Electronics retailer Best Buy is to buy Carphone Warehouse Group, Europe’s largest mobile-phone retailer, out of a mobile phone joint venture for $1.3 billion. The buy out concerns Carphone’s profit share of a joint venture with Best Buy Mobile in the US and Canada.

The move signals a turning away from developed markets to emerging markets, where Best Buy hopes to turn its mobile phone efforts.

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What Is the Future of First-Class Air Travel?

What Is the Future of First-Class Air Travel?

BUSINESS

  • Passengers can pay up to four-times economy fare for business, and eleven times for first class
  • First-class travel numbers steadily diminishing
  • Airlines sometimes eliminating first-class, adding business seats or looking at ticket price alternatives

Though first-class travelers can still take advantage of early boarding, more legroom and free drinks, airlines are re-thinking whether passengers are willing to pay vastly inflated prices for diminishing perks.

With a huge price disparity between coach and business or first class, passengers can expect to pay up to four times the normal economy fare for business, and eleven times for first class, according to consumer resource site The Credit Blog. “Airlines make big money from consumers who elect to fly first class,” the site adds.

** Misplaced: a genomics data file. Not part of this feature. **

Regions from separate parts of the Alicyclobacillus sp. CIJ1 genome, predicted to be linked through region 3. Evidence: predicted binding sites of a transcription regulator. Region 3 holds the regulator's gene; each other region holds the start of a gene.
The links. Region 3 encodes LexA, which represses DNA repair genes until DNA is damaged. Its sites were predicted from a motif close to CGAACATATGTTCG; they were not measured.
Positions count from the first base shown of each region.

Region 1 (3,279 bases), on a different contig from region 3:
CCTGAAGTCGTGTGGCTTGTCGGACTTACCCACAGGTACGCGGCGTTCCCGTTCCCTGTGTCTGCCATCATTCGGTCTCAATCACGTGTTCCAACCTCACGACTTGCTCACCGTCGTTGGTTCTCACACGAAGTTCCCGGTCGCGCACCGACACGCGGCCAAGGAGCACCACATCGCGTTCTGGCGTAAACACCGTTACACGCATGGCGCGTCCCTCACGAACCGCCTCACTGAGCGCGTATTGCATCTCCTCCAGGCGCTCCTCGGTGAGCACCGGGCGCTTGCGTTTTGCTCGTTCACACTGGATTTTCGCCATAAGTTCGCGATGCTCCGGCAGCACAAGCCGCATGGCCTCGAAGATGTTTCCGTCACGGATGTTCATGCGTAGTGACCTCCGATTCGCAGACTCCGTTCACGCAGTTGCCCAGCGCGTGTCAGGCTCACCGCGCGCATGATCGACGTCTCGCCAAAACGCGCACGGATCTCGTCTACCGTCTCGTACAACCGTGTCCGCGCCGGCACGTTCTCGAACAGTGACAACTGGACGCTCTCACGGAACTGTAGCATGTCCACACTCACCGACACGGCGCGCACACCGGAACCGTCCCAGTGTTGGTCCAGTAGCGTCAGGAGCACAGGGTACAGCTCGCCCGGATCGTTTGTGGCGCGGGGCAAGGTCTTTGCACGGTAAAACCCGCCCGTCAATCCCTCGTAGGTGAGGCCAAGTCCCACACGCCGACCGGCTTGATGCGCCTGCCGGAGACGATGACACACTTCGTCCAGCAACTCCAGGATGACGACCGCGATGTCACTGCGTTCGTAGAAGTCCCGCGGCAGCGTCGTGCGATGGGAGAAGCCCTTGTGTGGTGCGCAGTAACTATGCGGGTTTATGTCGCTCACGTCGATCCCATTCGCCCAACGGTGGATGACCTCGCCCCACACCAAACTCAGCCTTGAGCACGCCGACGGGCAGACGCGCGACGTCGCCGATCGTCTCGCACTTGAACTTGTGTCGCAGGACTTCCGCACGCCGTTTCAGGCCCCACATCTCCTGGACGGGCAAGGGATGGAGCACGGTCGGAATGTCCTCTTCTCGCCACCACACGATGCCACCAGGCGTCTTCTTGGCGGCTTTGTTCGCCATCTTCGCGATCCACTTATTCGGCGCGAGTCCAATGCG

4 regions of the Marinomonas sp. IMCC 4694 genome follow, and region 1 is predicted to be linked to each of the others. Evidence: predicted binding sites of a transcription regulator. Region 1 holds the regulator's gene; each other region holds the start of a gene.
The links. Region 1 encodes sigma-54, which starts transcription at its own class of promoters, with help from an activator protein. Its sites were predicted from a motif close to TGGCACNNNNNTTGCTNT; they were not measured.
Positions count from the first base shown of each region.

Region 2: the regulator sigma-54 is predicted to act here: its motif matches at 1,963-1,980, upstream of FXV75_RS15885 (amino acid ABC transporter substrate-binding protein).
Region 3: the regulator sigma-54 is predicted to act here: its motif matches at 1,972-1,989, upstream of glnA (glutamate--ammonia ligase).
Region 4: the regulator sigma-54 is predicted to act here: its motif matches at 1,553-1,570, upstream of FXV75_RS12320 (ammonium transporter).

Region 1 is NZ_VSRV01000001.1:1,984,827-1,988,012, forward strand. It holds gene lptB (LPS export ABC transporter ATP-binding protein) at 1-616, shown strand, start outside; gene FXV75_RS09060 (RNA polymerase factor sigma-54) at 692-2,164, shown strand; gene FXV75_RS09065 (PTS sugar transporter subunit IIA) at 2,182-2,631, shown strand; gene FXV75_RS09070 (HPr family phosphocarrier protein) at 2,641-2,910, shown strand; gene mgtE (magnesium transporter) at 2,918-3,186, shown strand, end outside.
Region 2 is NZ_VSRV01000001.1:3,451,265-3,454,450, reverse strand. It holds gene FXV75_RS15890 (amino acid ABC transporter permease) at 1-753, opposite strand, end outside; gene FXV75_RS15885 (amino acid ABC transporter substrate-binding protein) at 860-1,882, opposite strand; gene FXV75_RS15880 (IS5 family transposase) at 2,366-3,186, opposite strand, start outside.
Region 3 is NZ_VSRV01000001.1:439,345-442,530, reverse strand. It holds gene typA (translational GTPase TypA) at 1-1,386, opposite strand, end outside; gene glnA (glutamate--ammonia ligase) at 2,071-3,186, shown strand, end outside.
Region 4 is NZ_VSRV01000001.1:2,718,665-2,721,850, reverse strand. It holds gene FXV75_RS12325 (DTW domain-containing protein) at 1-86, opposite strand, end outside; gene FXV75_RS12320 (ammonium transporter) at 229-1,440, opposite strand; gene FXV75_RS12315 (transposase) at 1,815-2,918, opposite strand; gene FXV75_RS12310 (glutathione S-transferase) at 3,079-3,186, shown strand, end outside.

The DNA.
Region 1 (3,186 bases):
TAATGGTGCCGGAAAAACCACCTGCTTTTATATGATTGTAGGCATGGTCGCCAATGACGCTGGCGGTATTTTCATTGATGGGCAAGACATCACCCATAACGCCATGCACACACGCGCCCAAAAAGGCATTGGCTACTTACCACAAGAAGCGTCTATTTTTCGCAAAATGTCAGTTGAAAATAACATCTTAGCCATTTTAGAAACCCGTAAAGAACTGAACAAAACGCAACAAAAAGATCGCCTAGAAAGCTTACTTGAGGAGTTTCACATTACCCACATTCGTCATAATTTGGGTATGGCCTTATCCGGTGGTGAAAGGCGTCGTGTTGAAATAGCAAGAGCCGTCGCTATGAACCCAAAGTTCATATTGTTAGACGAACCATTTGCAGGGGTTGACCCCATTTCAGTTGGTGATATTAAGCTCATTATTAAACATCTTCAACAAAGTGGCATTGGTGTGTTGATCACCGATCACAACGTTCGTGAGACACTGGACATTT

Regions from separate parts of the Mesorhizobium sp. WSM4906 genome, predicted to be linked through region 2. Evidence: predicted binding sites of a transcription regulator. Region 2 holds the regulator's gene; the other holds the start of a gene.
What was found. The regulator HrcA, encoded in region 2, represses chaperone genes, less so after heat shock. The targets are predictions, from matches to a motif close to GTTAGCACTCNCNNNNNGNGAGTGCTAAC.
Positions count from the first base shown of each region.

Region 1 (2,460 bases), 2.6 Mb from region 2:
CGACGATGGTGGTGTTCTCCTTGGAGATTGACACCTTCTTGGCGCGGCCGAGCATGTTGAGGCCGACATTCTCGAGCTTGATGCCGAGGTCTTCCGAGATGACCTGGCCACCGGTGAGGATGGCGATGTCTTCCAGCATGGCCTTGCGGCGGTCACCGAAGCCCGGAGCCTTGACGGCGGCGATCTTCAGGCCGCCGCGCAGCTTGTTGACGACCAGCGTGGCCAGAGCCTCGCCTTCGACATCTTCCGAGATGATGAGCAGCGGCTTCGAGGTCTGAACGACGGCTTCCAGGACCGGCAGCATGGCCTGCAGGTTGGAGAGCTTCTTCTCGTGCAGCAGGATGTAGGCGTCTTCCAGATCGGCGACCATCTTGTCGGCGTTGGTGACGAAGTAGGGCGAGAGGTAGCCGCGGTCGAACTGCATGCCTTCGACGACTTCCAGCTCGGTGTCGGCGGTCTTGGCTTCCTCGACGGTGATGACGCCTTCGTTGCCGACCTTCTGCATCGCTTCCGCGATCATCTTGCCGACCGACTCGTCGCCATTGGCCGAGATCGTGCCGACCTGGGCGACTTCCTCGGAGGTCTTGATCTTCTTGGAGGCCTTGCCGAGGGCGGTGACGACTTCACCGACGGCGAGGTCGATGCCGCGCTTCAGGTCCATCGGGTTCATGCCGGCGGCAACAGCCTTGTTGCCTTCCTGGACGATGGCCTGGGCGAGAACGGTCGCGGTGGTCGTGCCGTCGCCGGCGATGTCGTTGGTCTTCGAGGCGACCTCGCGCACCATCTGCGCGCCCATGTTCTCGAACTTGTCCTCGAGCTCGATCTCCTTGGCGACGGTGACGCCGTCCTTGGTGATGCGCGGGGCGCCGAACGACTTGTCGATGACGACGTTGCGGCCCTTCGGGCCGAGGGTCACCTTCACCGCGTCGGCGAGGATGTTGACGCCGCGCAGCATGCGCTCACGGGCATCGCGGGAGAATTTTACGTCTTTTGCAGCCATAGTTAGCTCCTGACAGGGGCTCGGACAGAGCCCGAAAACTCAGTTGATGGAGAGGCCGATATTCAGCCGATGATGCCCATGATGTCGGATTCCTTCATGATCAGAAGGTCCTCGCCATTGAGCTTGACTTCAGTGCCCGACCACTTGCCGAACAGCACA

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Japan Approves $11.5 Billion In Taxpayer Funds For TEPCO Aid

Japan Approves $11.5 Billion In Taxpayer Funds For TEPCO Aid

WORLD

  • Japan approves $11.5 billion disaster relief fund for TEPCO
  • Demand for nuclear power could drop 15% before 2035
  • Tokyo determining how to dispose of nearly 45 million cubic meters of remaining radioactive waste

Japan’s government has approved a plan to provide Tokyo Electric Power Co. (TEPCO) with relief funds totaling nearly $11.5 billion in an effort to address the costs incurred by the March 11 tsunami – rendering the Fukushima nuclear power plant out of commission and injuring nearly 160,000 victims by way of radiation leaks and evacuation.

This perceived bailout plan from the local government, which uses public funds, came on the heels of TEPCO’s release of updated figures showing massive mid-year net losses, with the expectation of losing over $8 billion by year end. The $11.5 billion fund is anticipated to cover the cash-strapped utility until the close of its fiscal year in March 2012.

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De Beers: Oppenheimer 80-Year Ownership Over With Anglo American Buy

De Beers: Oppenheimer 80-Year Ownership Over With Anglo American Buy

BUSINESS

  • Anglo American pays $5.1 billion for bigger stake in De Beers
  • Anglo now owns 85% of De Beers; Botswana government holds 15%
  • Predictions indicate India, China, Gulf region to represent 40% of diamond demand by 2015

Anglo American Plc has paid $5.1 billion for the Oppenheimer family’s 40% stake in De Beers. The purchase marks the end of the family’s 80-year ownership of the diamond miner, which is the largest in the world. The De Beers deal was reportedly paid with cash and a $3.5 billion credit line.